As mobile access grows and more people around the world start using the internet—a billion people are expected to come online over the next few years in emerging markets alone—it’s also necessary to elevate the quality and range of digital typefaces available in different writing systems. This challenge is especially striking in India, a country that recognizes 23 official languages, but counted almost 1600 (including dialects) in their last census. Some of these languages and their scripts have descended from ancient Brahmi, others are based in Arabic, while the ongoing use of English, a language that’s reach and influence has grown considerably since India’s independence from Britain in 1947, means that Latin letters are also a common sight.
The Bombay-based type designer Girish Dalvi has a gift for conveying the sheer scale of this typographic challenge. A professor of design at the Indian Institute of Technology and a co-founder of the Ek Type collective, Dalvi describes the immensity of Indian culture and language with a quote from the Argentine writer Jorge Luis Borges, “India is larger than the world.” Dalvi allows a beat to pass before adding that Borges did, in fact, have a good rationale for this saying. “India is an extremely diverse country,” says Dalvi. “The language and script change every five hundred miles, and so does Indian design.”
Keeping pace with the subcontinent’s linguistic diversity is challenging enough in print, but the relatively small number of digital fonts available for Indic languages reveals a striking disparity. Even the most widely used Indian script, Devanagari, has far fewer typographic options compared to the superabundance of Latin fonts. Some scripts like Bengali, Tamil, Urdu, and Tibetan have even fewer fonts available. But the balance is beginning to shift as a cohort of Indian type designers develop new digital fonts, and the movement is still growing in part because many of these designers release their designs with open source licenses. The code is then readily available for others to experiment and develop their own contributions, improving the quality and variety of typography across India’s many writing systems.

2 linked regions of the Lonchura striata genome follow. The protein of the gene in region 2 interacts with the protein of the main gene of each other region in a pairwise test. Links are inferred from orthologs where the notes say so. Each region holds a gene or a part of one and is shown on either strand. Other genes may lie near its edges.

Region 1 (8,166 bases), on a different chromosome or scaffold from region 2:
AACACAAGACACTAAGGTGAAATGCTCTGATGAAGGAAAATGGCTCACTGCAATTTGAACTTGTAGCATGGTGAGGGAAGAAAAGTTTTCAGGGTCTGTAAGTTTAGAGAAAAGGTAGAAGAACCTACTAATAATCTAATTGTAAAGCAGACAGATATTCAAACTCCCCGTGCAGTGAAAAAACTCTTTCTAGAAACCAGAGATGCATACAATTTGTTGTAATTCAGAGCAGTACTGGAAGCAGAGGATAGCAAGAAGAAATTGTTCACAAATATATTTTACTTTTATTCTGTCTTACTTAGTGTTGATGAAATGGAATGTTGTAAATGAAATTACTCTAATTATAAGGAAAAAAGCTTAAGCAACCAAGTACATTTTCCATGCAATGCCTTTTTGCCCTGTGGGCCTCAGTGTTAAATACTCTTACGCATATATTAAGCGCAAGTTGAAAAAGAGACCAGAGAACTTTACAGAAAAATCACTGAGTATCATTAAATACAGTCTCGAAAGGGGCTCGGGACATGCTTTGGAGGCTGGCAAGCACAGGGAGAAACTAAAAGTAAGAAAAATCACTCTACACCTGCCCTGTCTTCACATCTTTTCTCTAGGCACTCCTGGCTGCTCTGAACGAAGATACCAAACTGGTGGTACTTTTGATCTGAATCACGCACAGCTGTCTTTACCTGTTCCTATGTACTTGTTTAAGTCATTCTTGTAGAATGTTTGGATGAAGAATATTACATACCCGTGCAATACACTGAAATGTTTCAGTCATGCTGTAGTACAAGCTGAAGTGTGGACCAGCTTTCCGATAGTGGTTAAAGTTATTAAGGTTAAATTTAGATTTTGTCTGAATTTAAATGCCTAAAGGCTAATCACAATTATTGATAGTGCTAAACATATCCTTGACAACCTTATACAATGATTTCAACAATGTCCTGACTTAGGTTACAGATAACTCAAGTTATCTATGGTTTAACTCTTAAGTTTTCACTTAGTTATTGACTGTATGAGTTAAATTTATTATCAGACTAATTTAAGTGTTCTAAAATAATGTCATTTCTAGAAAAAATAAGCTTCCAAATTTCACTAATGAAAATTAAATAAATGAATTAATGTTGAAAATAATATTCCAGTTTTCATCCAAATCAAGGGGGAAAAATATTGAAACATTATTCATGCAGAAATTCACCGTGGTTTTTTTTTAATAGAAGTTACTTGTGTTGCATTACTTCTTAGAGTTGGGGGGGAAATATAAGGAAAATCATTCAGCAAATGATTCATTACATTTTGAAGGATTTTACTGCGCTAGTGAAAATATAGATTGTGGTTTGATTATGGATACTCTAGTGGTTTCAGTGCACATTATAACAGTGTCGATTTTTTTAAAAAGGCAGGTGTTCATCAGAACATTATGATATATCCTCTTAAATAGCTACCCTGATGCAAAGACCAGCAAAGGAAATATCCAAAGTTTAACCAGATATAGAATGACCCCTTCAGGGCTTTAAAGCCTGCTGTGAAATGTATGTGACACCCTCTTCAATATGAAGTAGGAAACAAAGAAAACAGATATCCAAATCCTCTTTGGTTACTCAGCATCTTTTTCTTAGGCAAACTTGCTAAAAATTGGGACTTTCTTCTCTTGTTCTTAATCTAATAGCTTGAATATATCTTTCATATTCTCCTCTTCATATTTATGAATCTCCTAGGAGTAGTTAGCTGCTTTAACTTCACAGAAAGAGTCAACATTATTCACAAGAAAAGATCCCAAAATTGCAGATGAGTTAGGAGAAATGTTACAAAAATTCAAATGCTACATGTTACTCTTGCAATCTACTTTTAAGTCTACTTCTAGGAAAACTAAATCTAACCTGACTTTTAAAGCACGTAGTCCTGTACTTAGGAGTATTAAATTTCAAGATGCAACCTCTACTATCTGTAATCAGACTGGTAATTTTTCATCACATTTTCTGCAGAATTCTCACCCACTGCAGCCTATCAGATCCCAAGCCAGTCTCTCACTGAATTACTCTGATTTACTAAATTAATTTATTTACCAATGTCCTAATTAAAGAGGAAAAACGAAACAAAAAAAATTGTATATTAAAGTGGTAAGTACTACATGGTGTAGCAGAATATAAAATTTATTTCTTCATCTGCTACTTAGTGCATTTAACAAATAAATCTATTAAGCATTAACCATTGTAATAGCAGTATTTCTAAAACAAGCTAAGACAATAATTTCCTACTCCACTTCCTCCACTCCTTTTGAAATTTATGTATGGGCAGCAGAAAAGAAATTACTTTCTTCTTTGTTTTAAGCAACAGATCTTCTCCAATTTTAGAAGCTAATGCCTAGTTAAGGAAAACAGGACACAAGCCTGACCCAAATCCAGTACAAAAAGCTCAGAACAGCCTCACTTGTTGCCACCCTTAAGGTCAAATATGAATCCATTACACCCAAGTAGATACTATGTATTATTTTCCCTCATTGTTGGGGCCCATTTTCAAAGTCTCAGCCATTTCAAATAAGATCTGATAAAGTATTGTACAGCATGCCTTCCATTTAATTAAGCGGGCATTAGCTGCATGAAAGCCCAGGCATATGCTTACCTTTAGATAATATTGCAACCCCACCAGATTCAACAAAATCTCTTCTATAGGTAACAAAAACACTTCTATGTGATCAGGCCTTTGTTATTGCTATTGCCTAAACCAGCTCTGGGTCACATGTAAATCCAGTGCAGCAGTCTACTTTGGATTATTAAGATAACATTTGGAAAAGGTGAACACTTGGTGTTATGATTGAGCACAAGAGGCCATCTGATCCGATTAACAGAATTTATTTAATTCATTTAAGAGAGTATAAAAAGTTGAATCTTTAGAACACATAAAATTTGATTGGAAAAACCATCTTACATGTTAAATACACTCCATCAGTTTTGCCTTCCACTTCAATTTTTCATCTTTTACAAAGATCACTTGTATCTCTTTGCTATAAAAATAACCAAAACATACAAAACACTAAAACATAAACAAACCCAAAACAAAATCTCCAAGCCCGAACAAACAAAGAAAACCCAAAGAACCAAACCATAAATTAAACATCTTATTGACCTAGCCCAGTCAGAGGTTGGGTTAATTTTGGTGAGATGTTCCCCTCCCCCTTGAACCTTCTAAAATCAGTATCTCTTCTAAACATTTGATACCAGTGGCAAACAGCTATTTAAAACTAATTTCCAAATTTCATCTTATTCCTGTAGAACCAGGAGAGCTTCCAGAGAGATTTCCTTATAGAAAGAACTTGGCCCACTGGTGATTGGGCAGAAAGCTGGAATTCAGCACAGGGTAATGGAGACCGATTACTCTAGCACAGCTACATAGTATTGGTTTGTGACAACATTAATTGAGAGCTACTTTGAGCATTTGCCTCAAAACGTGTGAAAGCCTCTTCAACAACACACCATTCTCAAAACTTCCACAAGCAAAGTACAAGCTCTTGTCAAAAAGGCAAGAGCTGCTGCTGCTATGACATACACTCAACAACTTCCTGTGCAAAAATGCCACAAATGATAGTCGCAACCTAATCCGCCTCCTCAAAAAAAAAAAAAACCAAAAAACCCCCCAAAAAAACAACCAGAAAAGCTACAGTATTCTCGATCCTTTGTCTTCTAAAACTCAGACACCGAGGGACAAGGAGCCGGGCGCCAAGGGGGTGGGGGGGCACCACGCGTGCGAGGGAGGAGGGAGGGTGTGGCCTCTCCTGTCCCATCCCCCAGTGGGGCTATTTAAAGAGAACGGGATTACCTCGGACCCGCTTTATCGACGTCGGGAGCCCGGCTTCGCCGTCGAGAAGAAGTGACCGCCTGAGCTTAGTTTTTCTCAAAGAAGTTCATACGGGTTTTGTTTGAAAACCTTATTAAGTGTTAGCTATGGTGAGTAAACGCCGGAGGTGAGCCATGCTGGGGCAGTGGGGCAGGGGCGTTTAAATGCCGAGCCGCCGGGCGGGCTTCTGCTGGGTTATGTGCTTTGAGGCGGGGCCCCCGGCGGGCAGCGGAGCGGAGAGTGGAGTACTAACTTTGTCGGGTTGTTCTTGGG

Addressing regional needs
Focusing on the challenges particular to Indian typography and solving for them has led to the creation of digital fonts that typically pair the Latin script with a single Indic script. Mina, a font created by the New Delhi-based designer Suman Bhandary, has addressed a need for one of India’s larger linguistic populations—Bengali speakers.
“There is an extensive need for diversification through regional languages across India,” says Bhandary, who used the open source font
Mina is a Bengali font that was ‘forked’ from Exo , a free, open source font originally designed for the Latin script by the Portuguese type designer Natanael Gama.
New fonts may also increase the variety and aesthetic complexity of digital typography in different scripts by drawing from calligraphic models. The Sri Lankan type designer Tharique Azeez created Pavanam and Kavivanar after noticing “typographic monotony” in Tamil books and websites despite the expressiveness found in the handwritten script. “Everything looked the same,” says Azeez. “I wanted to give a richer and more authentic look to Tamil typography.”
Azeez is particularly interested in typographic experiments and uses this drive to expand the typographic landscape in South Asia. “When working with Pavanam, I explored different ways to incorporate subtle stylistic terminals since the fluctuating descenders and ascenders of Tamil glyphs give the designer room to play with spacing and decorative details,” he says. “I keep exploring different styles for Tamil typography on a daily basis.”
Mukta: Designing a single font solution
The only problem with designing for one script at a time is that Indian websites and publications often need to present multiple scripts together. But since different scripts have their own distinct features and eccentricities, it’s unrealistic to expect two Indic typefaces in different scripts to pair well by chance alone.